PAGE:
And I don't expect the 86 to drop a 300 hp V6 in there, but I don't see why they can't offer the 241 hp turbo 4 in the Lexus IS or the 268 hp Subaru WRX engine.  Either would work and make this car worth $34k.

    Again, this car is fully loaded costs $34k it starts at $27k.  370Z starts at $31k, fully loaded it reaches $45k (which is ridiculous by itself)

    370Z weight is 3200lbs minimum, 86 weight is 2800lbs.

    Could 86 use more power? Absolutely!  But comparing fully loaded car to a bare bones Mustang, Camaro or 370Z is stupid.

    Mustang Ecoboost starts at 27k too but it will be a pig compared to 86 or Miata.  It has 300 hp but weight 3600lbs.

    I can tell you one thing, in autocross were agility and handling is the priority there are only few cars that rule: Miata, 86/BRZ, Corvette and 911/Cayman.  

     

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    On 8/28/2020 at 5:03 PM, ccap41 said:

    dRiViNg ExPeRiEnCe

    The Driving Experience is much better in my 2020 Ford Ranger. 

    45 minutes ago, ykX said:

    Again, this car is fully loaded costs $34k it starts at $27k.  370Z starts at $31k, fully loaded it reaches $45k (which is ridiculous by itself)

    370Z weight is 3200lbs minimum, 86 weight is 2800lbs.

    Could 86 use more power? Absolutely!  But comparing fully loaded car to a bare bones Mustang, Camaro or 370Z is stupid.

    Mustang Ecoboost starts at 27k too but it will be a pig compared to 86 or Miata.  It has 300 hp but weight 3600lbs.

    I can tell you one thing, in autocross were agility and handling is the priority there are only few cars that rule: Miata, 86/BRZ, Corvette and 911/Cayman.  

     

    Whcih is why my Daughter drives a C6 Z06, my son drives an S2000, Daughters boyfriend has a Mitsu Evo....good autocross cars all. 

    19 hours ago, surreal1272 said:

    For more than $1000 LESS, I can get a 6.2L V8 Camaro. As otherS have said, get the base model 86 if you want a decent deal. All the options add up to about $8K too much especially when none the options involve more power. Listen, don’t get me wrong here. Price aside, I get the appeal of the car. As a former MR2 owner, I get it. I also get value and this car, with options, is not a good value at all.

    I am kind of becoming more of a truck guy. Would buy a Mustang GT or Civic Type R if I were to spend $ for a passenger car in this price range.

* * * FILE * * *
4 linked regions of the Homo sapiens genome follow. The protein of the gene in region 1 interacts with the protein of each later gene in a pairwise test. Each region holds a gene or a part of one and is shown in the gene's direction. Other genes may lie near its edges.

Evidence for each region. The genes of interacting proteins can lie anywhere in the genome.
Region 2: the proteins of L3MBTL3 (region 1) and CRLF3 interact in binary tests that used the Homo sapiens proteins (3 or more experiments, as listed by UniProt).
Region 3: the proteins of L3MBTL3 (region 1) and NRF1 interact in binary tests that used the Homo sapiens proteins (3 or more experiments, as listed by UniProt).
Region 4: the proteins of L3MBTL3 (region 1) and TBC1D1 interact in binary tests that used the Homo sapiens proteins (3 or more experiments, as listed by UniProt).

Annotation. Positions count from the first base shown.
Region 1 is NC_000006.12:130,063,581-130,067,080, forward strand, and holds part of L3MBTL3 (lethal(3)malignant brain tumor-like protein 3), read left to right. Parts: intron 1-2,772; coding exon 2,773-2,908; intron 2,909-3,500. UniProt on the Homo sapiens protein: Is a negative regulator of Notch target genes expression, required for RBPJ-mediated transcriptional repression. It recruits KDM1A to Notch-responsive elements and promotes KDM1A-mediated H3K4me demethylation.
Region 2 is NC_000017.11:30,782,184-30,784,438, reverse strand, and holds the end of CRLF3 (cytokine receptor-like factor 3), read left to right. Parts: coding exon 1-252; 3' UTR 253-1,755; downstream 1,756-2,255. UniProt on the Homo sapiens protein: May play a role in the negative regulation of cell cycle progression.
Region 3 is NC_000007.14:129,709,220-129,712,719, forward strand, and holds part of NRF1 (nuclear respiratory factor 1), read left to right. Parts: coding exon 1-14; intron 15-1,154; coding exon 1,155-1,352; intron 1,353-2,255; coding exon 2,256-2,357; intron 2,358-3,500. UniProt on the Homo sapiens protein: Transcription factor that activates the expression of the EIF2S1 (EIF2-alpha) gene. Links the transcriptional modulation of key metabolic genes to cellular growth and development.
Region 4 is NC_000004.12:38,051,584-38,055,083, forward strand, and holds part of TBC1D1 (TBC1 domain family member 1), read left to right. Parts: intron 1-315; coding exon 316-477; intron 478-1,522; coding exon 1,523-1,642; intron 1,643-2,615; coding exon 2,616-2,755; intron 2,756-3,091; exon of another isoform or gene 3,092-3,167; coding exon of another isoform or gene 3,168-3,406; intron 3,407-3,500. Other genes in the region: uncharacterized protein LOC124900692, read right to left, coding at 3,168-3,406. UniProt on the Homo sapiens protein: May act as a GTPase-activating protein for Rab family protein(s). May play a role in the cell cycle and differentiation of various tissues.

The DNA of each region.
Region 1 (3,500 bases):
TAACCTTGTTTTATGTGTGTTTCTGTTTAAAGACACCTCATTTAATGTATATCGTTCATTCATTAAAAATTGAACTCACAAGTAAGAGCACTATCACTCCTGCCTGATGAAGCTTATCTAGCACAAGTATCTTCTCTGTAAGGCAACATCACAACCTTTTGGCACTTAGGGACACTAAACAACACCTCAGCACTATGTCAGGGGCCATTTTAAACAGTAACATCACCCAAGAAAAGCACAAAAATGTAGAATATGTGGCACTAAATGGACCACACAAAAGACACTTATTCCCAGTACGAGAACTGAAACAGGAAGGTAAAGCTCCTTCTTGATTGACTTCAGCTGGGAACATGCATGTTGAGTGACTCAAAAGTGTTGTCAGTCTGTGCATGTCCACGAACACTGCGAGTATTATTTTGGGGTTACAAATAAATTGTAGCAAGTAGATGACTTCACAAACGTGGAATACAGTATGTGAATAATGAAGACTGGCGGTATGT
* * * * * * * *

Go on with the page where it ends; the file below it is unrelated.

21 hours ago, ccap41 said:

     

    For that kind of money you can easily find a 2.0 or 3.6 Camaro(probably with the 1LE package as well) or 2.3 Mustang.

    A 1LE 2.0T Camaro can be had for $29,500.

    1LE 3.6 Camaro can be had for $32,100.

    The 2.3 EcoBoost Mustang can be had with the "high performance package"(I thought it was just "performance package" in the past) for $32,300.

    I do understand this Toyota is probably as loaded up as it can get so with the Mustang and Camaro adding the performance packages for those prices, you're definitely in lesser trims.

    It's unfortunate because I think the Toyota LOOKS like a perfect alternative to the MX-5, as I'm not a fan of convertibles. It just sucks it has an engine not really worthy of the vehicle. It doesn't so much need more horsepower or even toque, it just needs to be a more rev happy engine that inspires aggressive driving. 

    I think it is extremely attractive. I would absolutely like to drive one and they're probably quite a bit of fun. 

    The downside to me is extracting more power out of them. I remember watching a full detailed video about modifying them and dynoing them after each common aftermarket part and with like a tune, intake, and exhaust, they only got like 10whp out of it. They just don't respond well to common aftermarket parts and pretty much need boost to really add any power. That would be a huge downside to me. It isn't wicked quick and I wouldn't be going for some 400hp Toyota 86 or whatever, but I'd like to be able to get like 225-250WHP. That would be properly quick for the size of car.

    The Miata is IMHO so much more of a pure sports car. They have retractible hardtop 3rd gen Miatas, and rF in the 4th gen. Or get one of the removable hardtops for the first two gens. I love the 86/BRZ, but could not justifry it over a Miata. 

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    • By William Maley
      For your consideration: Two unlikely sport sedans.
      The Toyota Camry TRD and Lexus ES 350 F-Sport may not seem like credible sport sedans at first glance. They may seem like tarted-up sedans in terms of looks, but nothing else. However, after spending a week in each one, I can say both are the real deal.
      Camry TRD